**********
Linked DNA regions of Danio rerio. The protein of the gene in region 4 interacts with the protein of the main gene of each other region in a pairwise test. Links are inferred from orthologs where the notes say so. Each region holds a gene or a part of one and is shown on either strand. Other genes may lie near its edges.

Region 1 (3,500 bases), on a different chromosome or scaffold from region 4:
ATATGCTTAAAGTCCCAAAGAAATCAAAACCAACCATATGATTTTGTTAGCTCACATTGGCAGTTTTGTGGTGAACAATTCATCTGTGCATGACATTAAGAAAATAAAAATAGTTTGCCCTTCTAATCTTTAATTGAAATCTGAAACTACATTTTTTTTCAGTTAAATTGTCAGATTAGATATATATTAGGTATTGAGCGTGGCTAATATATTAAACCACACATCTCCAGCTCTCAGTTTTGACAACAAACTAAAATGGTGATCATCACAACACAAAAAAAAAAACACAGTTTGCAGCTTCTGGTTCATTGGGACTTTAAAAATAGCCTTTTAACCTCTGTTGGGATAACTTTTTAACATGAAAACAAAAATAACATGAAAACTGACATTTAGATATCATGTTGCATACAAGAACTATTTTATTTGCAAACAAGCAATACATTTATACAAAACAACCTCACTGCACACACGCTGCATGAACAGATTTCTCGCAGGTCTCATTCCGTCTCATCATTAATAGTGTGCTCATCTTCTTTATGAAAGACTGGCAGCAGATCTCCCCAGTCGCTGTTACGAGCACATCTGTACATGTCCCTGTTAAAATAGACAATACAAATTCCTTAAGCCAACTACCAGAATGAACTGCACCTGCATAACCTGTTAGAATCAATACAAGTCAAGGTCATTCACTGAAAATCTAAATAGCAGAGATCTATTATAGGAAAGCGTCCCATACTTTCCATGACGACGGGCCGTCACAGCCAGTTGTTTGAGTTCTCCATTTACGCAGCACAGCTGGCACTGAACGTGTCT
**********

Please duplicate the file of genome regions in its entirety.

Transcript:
Linked DNA regions of Danio rerio. The protein of the gene in region 4 interacts with the protein of the main gene of each other region in a pairwise test. Links are inferred from orthologs where the notes say so. Each region holds a gene or a part of one and is shown on either strand. Other genes may lie near its edges.

Region 1 (3,500 bases), on a different chromosome or scaffold from region 4:
ATATGCTTAAAGTCCCAAAGAAATCAAAACCAACCATATGATTTTGTTAGCTCACATTGGCAGTTTTGTGGTGAACAATTCATCTGTGCATGACATTAAGAAAATAAAAATAGTTTGCCCTTCTAATCTTTAATTGAAATCTGAAACTACATTTTTTTTCAGTTAAATTGTCAGATTAGATATATATTAGGTATTGAGCGTGGCTAATATATTAAACCACACATCTCCAGCTCTCAGTTTTGACAACAAACTAAAATGGTGATCATCACAACACAAAAAAAAAAACACAGTTTGCAGCTTCTGGTTCATTGGGACTTTAAAAATAGCCTTTTAACCTCTGTTGGGATAACTTTTTAACATGAAAACAAAAATAACATGAAAACTGACATTTAGATATCATGTTGCATACAAGAACTATTTTATTTGCAAACAAGCAATACATTTATACAAAACAACCTCACTGCACACACGCTGCATGAACAGATTTCTCGCAGGTCTCATTCCGTCTCATCATTAATAGTGTGCTCATCTTCTTTATGAAAGACTGGCAGCAGATCTCCCCAGTCGCTGTTACGAGCACATCTGTACATGTCCCTGTTAAAATAGACAATACAAATTCCTTAAGCCAACTACCAGAATGAACTGCACCTGCATAACCTGTTAGAATCAATACAAGTCAAGGTCATTCACTGAAAATCTAAATAGCAGAGATCTATTATAGGAAAGCGTCCCATACTTTCCATGACGACGGGCCGTCACAGCCAGTTGTTTGAGTTCTCCATTTACGCAGCACAGCTGGCACTGAACGTGTCT